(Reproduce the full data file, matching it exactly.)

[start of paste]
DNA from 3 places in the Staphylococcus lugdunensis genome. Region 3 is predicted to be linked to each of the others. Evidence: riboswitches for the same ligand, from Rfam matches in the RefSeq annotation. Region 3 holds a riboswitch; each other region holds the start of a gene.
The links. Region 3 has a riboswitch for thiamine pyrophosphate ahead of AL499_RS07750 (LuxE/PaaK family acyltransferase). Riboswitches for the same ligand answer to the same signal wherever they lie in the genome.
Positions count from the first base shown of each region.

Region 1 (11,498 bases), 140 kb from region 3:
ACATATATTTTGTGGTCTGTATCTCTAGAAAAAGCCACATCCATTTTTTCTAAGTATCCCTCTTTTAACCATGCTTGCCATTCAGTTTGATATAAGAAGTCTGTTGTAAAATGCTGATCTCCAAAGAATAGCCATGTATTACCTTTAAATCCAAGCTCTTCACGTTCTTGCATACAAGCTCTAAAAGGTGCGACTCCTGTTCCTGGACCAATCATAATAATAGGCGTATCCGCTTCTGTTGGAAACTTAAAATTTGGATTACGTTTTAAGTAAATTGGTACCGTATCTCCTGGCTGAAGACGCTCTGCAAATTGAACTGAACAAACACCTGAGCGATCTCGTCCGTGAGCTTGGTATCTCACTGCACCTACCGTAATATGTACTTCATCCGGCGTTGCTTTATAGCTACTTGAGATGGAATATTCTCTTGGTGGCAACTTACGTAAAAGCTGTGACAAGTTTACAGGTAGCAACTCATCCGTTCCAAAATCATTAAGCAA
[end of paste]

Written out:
DNA from 3 places in the Staphylococcus lugdunensis genome. Region 3 is predicted to be linked to each of the others. Evidence: riboswitches for the same ligand, from Rfam matches in the RefSeq annotation. Region 3 holds a riboswitch; each other region holds the start of a gene.
The links. Region 3 has a riboswitch for thiamine pyrophosphate ahead of AL499_RS07750 (LuxE/PaaK family acyltransferase). Riboswitches for the same ligand answer to the same signal wherever they lie in the genome.
Positions count from the first base shown of each region.

Region 1 (11,498 bases), 140 kb from region 3:
ACATATATTTTGTGGTCTGTATCTCTAGAAAAAGCCACATCCATTTTTTCTAAGTATCCCTCTTTTAACCATGCTTGCCATTCAGTTTGATATAAGAAGTCTGTTGTAAAATGCTGATCTCCAAAGAATAGCCATGTATTACCTTTAAATCCAAGCTCTTCACGTTCTTGCATACAAGCTCTAAAAGGTGCGACTCCTGTTCCTGGACCAATCATAATAATAGGCGTATCCGCTTCTGTTGGAAACTTAAAATTTGGATTACGTTTTAAGTAAATTGGTACCGTATCTCCTGGCTGAAGACGCTCTGCAAATTGAACTGAACAAACACCTGAGCGATCTCGTCCGTGAGCTTGGTATCTCACTGCACCTACCGTAATATGTACTTCATCCGGCGTTGCTTTATAGCTACTTGAGATGGAATATTCTCTTGGTGGCAACTTACGTAAAAGCTGTGACAAGTTTACAGGTAGCAACTCATCCGTTCCAAAATCATTAAGCAA